08 November 2007 | Paul Snell
Buyers who use e-procurement have 17 per cent more spend under their control than those who do not, a study has found.
According to the E-Procurement: Trials and Triumphs report published by research firm Aberdeen Group, the amount of spend controlled by purchasers after introducing e-procurement was 65 per cent, compared with 48 per cent before.
In addition costs were reduced by $29 (£13.77), and maverick spend was reduced from 39 per cent to 23 per cent.
But enabling suppliers remains a problem for buyers, as companies with an average of 3,737 suppliers had only managed to get 224 online. Aberdeen said the low ratio could be explained by the long time it took to get suppliers onboard - an average of 24 days plus an extra 14 days to make changes to online catalogues.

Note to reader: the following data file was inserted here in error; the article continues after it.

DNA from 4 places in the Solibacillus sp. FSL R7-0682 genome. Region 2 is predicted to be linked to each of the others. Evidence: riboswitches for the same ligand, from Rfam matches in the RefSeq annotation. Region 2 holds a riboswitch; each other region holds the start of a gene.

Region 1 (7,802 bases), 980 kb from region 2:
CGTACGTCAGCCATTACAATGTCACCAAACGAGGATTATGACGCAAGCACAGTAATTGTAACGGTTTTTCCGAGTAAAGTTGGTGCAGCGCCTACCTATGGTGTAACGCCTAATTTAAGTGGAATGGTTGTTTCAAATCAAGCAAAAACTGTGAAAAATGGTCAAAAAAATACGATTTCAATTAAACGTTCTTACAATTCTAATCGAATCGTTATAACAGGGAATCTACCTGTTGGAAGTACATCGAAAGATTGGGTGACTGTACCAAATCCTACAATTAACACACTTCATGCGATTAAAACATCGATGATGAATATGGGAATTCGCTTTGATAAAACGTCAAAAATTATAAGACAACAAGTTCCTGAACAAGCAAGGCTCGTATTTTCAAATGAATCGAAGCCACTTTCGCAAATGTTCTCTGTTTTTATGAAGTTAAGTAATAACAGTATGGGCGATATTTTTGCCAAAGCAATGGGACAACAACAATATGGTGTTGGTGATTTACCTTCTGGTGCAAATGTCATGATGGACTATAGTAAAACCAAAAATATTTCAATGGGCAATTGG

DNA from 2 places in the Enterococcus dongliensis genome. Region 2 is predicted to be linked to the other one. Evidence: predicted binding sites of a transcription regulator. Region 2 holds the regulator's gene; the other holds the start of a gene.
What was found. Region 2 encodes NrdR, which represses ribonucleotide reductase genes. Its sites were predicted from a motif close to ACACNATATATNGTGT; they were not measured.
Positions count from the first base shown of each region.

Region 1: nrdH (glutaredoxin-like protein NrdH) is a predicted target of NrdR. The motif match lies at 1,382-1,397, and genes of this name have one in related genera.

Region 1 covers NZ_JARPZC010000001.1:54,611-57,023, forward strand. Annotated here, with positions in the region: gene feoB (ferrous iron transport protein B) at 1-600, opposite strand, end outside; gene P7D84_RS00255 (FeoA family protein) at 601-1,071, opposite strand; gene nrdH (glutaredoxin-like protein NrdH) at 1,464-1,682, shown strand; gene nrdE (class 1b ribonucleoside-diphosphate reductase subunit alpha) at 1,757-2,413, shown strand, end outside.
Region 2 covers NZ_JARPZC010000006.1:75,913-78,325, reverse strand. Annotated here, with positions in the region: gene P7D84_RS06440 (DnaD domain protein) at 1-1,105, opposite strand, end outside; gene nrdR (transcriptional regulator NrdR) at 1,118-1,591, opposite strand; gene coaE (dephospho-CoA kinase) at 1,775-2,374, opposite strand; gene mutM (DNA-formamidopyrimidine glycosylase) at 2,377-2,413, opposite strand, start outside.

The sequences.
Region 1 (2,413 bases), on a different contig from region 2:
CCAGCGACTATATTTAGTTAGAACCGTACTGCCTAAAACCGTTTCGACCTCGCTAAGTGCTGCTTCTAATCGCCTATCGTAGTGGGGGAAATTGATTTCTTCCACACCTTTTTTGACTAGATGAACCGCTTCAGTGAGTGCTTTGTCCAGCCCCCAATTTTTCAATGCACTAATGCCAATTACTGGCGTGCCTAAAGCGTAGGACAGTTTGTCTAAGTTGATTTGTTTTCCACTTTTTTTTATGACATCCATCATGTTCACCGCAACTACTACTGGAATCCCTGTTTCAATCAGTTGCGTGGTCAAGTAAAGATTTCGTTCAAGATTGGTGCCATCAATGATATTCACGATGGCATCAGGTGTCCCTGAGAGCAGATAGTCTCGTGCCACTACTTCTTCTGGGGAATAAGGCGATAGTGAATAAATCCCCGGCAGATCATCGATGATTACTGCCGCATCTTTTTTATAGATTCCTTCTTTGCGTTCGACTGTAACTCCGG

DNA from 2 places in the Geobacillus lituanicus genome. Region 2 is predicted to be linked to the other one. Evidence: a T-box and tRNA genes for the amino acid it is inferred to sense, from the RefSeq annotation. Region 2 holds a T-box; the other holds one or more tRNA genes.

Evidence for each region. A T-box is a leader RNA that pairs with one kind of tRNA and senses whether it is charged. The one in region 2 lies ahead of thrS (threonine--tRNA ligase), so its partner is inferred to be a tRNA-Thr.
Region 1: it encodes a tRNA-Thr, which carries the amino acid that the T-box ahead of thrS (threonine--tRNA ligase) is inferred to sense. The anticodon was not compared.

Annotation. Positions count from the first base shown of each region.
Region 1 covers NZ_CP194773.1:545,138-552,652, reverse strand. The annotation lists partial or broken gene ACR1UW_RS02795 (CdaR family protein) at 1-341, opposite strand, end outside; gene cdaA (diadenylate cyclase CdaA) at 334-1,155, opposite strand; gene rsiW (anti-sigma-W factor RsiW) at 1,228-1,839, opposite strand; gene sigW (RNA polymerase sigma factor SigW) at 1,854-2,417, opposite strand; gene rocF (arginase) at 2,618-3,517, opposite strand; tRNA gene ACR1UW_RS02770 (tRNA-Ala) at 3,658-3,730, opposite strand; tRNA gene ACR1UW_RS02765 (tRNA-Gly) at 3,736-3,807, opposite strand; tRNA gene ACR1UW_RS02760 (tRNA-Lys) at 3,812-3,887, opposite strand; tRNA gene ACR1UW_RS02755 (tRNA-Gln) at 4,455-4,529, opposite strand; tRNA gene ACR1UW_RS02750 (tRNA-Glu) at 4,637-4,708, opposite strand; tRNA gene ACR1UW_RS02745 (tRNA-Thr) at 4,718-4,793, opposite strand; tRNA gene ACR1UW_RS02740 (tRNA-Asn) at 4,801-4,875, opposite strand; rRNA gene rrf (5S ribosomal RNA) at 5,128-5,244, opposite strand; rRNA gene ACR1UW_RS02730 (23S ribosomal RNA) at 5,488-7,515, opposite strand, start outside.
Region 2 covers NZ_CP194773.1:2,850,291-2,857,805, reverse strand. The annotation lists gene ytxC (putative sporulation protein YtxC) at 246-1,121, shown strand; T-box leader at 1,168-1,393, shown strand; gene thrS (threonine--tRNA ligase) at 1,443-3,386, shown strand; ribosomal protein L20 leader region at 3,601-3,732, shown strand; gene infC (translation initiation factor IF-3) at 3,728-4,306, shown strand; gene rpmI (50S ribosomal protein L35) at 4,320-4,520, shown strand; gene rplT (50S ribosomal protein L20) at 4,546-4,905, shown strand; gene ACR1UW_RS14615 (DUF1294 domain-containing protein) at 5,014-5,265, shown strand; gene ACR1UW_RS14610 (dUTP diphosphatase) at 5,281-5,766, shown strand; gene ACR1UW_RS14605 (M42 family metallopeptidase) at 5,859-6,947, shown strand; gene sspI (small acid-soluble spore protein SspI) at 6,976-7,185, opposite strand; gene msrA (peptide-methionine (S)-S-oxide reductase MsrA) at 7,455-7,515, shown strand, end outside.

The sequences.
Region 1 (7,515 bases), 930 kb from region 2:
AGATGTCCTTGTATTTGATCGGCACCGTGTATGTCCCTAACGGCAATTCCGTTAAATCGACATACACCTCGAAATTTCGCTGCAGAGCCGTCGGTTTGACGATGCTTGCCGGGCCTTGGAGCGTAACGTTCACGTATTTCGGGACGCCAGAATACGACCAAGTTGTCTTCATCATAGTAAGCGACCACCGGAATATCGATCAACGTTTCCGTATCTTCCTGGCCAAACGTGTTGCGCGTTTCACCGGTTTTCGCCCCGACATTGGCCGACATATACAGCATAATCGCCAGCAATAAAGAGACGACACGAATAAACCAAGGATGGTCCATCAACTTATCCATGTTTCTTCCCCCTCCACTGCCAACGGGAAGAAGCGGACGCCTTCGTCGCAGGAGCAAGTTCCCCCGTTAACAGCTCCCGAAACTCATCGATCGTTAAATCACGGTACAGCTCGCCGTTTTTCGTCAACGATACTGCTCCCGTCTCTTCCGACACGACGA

Improving process efficiencies is seen as the top driver for introducing e-procurement, followed by increasing compliance with purchasing processes and improving spend visibility. Companies were urged to integrate their e-procurement systems with finance departments to get the best results.
The Aberdeen survey examined 622 firms using e-procurement, with most responses from staff in procurement or the supply chain.